A classic example of something done almost right . . .
I had a chance recently to perform a "mold' inspection. The occupant of the home complained of mold growth and was particularly concerned about the stripes that were growing on his walls.
I performed a visual exam the walls but the issue was obvious as soon as I entered. .The striping effect I saw is typical marking that occurs in older homes that limited wall insulation and (generally) a four-inch wall cavity.
The striping is not a biological growth but the result of house energy dynamics and occupant behavior. In the wintertime, the studs are substantially cooler than the cavity spaces. The movement of warm air is to the cooler stud, consistent with the Second Law of Thermodynamics. When the air reaches the painted drywall surface, it deposits oils, dust, and smoke on the surface. The reason that the nails show more on the wall surface is that they are metal and better transmitters of energy, and thus colder.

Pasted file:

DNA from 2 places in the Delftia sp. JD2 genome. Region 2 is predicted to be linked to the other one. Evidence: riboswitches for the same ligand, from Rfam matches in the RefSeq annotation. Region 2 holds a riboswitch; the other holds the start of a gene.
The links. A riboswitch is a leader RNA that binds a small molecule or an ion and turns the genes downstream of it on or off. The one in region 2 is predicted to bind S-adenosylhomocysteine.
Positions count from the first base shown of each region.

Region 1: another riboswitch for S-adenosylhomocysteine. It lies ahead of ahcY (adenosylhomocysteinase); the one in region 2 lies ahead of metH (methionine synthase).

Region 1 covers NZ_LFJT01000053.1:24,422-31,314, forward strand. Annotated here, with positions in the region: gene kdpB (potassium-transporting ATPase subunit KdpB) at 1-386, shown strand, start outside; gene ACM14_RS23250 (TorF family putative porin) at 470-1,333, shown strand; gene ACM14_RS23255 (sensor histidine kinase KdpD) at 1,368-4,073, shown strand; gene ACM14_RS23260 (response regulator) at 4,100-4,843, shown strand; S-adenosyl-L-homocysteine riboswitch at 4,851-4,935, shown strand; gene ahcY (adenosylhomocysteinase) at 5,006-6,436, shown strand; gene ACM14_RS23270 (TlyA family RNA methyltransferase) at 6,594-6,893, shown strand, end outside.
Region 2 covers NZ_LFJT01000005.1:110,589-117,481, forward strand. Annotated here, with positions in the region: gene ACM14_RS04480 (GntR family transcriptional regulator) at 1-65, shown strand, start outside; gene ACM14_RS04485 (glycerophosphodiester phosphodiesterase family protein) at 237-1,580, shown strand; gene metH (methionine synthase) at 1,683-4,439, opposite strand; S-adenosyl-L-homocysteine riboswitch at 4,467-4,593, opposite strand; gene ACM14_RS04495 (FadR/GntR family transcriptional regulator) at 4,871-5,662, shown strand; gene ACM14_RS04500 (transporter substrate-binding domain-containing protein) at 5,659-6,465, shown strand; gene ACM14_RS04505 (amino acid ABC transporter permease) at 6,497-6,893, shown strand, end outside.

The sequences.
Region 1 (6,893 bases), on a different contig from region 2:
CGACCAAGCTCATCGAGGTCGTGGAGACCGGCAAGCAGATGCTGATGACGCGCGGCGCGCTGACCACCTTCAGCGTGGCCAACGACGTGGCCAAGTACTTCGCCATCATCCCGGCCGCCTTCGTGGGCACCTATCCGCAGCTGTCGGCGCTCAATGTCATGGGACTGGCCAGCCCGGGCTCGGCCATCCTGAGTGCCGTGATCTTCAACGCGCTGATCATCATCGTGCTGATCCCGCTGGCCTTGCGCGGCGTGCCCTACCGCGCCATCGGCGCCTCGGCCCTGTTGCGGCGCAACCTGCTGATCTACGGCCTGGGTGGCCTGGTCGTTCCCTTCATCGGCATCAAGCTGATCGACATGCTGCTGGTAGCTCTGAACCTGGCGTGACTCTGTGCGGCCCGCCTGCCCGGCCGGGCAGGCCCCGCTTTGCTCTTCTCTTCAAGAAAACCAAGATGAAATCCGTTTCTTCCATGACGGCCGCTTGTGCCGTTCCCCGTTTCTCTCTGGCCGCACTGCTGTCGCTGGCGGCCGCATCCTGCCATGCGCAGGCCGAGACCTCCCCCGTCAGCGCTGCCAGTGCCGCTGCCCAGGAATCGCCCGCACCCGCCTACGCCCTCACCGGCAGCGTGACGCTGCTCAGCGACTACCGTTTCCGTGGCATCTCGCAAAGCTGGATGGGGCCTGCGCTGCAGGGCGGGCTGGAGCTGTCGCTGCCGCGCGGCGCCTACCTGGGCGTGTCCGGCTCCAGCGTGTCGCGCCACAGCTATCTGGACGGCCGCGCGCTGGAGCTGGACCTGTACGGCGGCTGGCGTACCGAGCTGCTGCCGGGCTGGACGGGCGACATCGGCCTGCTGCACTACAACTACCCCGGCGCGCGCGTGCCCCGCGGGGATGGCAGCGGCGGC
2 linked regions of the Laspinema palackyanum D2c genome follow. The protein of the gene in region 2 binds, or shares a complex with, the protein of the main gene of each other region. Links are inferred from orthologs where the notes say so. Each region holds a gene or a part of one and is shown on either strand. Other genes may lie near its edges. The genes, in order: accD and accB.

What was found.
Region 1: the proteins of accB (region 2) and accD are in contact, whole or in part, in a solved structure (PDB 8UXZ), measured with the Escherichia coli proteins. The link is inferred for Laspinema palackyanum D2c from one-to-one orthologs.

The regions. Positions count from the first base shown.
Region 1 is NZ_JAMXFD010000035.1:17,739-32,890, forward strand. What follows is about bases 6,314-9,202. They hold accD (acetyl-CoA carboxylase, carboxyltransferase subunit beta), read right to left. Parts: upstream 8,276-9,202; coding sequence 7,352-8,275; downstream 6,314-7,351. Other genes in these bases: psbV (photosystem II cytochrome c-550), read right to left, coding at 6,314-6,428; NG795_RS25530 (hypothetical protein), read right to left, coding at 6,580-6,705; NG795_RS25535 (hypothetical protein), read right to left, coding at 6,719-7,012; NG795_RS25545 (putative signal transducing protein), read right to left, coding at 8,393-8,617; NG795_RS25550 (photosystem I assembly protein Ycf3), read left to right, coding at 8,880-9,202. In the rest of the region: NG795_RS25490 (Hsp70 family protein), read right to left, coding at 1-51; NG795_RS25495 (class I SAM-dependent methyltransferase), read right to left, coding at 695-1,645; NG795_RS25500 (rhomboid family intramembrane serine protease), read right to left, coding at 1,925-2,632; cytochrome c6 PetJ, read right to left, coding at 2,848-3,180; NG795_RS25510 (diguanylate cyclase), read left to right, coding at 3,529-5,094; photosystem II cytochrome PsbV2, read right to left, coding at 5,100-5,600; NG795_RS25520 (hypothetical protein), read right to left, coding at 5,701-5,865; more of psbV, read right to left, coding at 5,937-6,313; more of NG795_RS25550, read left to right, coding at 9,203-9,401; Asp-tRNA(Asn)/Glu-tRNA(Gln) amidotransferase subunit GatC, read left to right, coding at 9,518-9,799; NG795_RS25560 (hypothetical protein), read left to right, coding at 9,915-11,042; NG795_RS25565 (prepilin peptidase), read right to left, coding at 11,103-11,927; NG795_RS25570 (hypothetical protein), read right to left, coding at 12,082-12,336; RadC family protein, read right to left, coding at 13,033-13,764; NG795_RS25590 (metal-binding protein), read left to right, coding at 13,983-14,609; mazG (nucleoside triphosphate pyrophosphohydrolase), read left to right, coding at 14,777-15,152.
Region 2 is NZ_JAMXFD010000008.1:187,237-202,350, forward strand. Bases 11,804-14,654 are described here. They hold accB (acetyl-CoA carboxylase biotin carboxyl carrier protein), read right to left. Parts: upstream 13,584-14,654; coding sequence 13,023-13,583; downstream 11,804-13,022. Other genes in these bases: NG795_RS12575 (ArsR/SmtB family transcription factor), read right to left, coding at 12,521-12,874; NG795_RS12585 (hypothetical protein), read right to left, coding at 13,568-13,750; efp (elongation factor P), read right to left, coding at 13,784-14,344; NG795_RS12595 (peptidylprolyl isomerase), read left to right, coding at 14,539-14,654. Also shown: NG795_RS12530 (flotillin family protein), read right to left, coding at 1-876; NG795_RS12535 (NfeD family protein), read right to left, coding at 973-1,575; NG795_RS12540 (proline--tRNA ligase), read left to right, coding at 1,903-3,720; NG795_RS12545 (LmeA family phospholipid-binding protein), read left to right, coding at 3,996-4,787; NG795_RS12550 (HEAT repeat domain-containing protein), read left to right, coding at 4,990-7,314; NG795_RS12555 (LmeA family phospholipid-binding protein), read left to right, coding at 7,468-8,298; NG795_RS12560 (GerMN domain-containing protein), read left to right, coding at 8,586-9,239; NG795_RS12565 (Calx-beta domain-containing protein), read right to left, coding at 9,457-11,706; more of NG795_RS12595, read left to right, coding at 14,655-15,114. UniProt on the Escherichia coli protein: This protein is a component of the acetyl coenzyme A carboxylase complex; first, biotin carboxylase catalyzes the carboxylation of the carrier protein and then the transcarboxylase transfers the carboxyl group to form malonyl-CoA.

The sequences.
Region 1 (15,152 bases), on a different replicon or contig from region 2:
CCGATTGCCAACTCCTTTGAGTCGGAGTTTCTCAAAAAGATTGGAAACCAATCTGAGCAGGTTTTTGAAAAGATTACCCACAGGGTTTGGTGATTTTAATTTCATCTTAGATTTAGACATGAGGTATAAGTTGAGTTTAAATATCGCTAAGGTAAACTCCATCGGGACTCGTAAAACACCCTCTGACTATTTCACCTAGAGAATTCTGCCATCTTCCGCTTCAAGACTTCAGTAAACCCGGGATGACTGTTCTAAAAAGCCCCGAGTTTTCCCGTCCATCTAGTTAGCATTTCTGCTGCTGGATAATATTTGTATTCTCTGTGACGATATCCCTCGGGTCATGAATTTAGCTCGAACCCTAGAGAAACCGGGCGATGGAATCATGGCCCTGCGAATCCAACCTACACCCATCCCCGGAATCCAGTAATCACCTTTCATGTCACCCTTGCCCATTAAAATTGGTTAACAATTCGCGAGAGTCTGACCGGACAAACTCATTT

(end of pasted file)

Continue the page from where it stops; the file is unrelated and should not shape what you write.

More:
A lot older houses that had smokers exhibit these types of stripes. Other causes are the cooking greases and smoke from the kitchen, oil-based air fresheners, wood fireplaces, and candles.
Candles are a biggie.
So my advice is not to panic. Clean the walls, and then assess which of the likely causes put the particulate matter into the air in the first place. Once you determine that, you have a means of control.